Discussion:
Solving the Gambas packaging problem psychologically (!)
(too old to reply)
Benoît Minisini
2014-01-06 17:35:18 UTC
Permalink
Yeah, great mail subject!

I think it will be more difficult for Linux distributions to fail
packaging Gambas correctly if there is a useful tool made in Gambas
(other than the IDE) that will be integrated inside package repositories
because people use it.

What do you think about that?

Do you think that extracting the image editor of the IDE and make a
simple but powerful "Paint" program from it could be a good idea?

That tool should be QT4/GTK+ agnostic of course.

Regards,
--
Benoît Minisini
Fabien Bodard
2014-01-06 20:28:18 UTC
Permalink
hum ... yes it can be an idea... but it must be a tip top tool
Post by Benoît Minisini
Yeah, great mail subject!
I think it will be more difficult for Linux distributions to fail
packaging Gambas correctly if there is a useful tool made in Gambas
(other than the IDE) that will be integrated inside package repositories
because people use it.
What do you think about that?
Do you think that extracting the image editor of the IDE and make a
simple but powerful "Paint" program from it could be a good idea?
That tool should be QT4/GTK+ agnostic of course.
Regards,
--
Benoît Minisini
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Fabien Bodard
Bruce
2014-01-07 11:08:14 UTC
Permalink
Post by Benoît Minisini
Yeah, great mail subject!
I think it will be more difficult for Linux distributions to fail
packaging Gambas correctly if there is a useful tool made in Gambas
(other than the IDE) that will be integrated inside package repositories
because people use it.
What do you think about that?
Do you think that extracting the image editor of the IDE and make a
simple but powerful "Paint" program from it could be a good idea?
That tool should be QT4/GTK+ agnostic of course.
Regards,
No matter how many times I have tried to reply to this, I keep coming
back to this diagram : Loading Image...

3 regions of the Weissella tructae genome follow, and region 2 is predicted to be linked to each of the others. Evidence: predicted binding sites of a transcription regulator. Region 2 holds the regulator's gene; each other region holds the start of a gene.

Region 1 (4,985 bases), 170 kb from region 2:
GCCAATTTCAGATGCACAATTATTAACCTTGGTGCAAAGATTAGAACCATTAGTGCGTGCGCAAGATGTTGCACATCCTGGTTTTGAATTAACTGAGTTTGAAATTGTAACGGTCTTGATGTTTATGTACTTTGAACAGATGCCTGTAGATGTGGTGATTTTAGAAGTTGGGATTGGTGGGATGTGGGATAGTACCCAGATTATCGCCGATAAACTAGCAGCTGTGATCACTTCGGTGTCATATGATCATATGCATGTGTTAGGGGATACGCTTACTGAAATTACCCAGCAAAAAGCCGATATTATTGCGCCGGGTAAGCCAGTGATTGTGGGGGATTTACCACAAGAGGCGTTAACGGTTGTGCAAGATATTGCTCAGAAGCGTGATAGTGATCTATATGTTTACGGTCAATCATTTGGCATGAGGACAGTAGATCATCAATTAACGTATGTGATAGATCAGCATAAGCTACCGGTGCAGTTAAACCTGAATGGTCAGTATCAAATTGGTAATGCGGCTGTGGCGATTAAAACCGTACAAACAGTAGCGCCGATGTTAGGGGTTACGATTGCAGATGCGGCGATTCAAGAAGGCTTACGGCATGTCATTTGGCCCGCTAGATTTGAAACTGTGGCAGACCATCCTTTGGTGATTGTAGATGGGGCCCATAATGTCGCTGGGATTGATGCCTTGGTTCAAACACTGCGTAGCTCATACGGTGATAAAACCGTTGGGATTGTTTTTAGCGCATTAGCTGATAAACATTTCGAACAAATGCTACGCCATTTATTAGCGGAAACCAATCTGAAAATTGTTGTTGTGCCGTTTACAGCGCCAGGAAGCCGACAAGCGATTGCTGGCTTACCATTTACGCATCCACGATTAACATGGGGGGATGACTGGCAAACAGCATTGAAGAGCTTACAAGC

Which is beautiful.

But, it begs the question, "which bit are we trying to create a tool
for"?

B
Rolf-Werner Eilert
2014-01-07 12:17:49 UTC
Permalink
Post by Benoît Minisini
Yeah, great mail subject!
I think it will be more difficult for Linux distributions to fail
packaging Gambas correctly if there is a useful tool made in Gambas
(other than the IDE) that will be integrated inside package repositories
because people use it.
What do you think about that?
Do you think that extracting the image editor of the IDE and make a
simple but powerful "Paint" program from it could be a good idea?
That tool should be QT4/GTK+ agnostic of course.
Regards,
Hmmm - if you think of graphics, what about a tool like TerraGen /
TerraMaker? I know it's been made with VB, and a lot of people use it
for designing landscapes. TerraMaker has an export to POV and Blender,
so this would be something similar to our universe. At least this is not
#600 image editing software :)

And if not graphics, what about a tool for serial letters which simply
runs reliably (in contrary to the usual text crunchers available)? It
could include an easy-to-operate interface to different data sources
(from simple tables to database etc.) and combine these with a text
(from the richtext editor) to PDF output.

Regards
Rolf
Benoît Minisini
2014-01-07 12:29:37 UTC
Permalink
Post by Rolf-Werner Eilert
Post by Benoît Minisini
Yeah, great mail subject!
I think it will be more difficult for Linux distributions to fail
packaging Gambas correctly if there is a useful tool made in Gambas
(other than the IDE) that will be integrated inside package repositories
because people use it.
What do you think about that?
Do you think that extracting the image editor of the IDE and make a
simple but powerful "Paint" program from it could be a good idea?
That tool should be QT4/GTK+ agnostic of course.
Regards,
Hmmm - if you think of graphics, what about a tool like TerraGen /
TerraMaker? I know it's been made with VB, and a lot of people use it
for designing landscapes. TerraMaker has an export to POV and Blender,
so this would be something similar to our universe. At least this is not
#600 image editing software :)
And if not graphics, what about a tool for serial letters which simply
runs reliably (in contrary to the usual text crunchers available)? It
could include an easy-to-operate interface to different data sources
(from simple tables to database etc.) and combine these with a text
(from the richtext editor) to PDF output.
Regards
Rolf
Well... I have no idea of you are talking about, but it seems great. :-)

As for the 601th image editor, there is no simple image editor on Linux
that I like. What I did in the IDE is sort of one I want, but not
perfect yet.
--
Benoît Minisini
Rolf-Werner Eilert
2014-01-07 16:53:20 UTC
Permalink
Post by Benoît Minisini
Post by Rolf-Werner Eilert
Post by Benoît Minisini
Yeah, great mail subject!
I think it will be more difficult for Linux distributions to fail
packaging Gambas correctly if there is a useful tool made in Gambas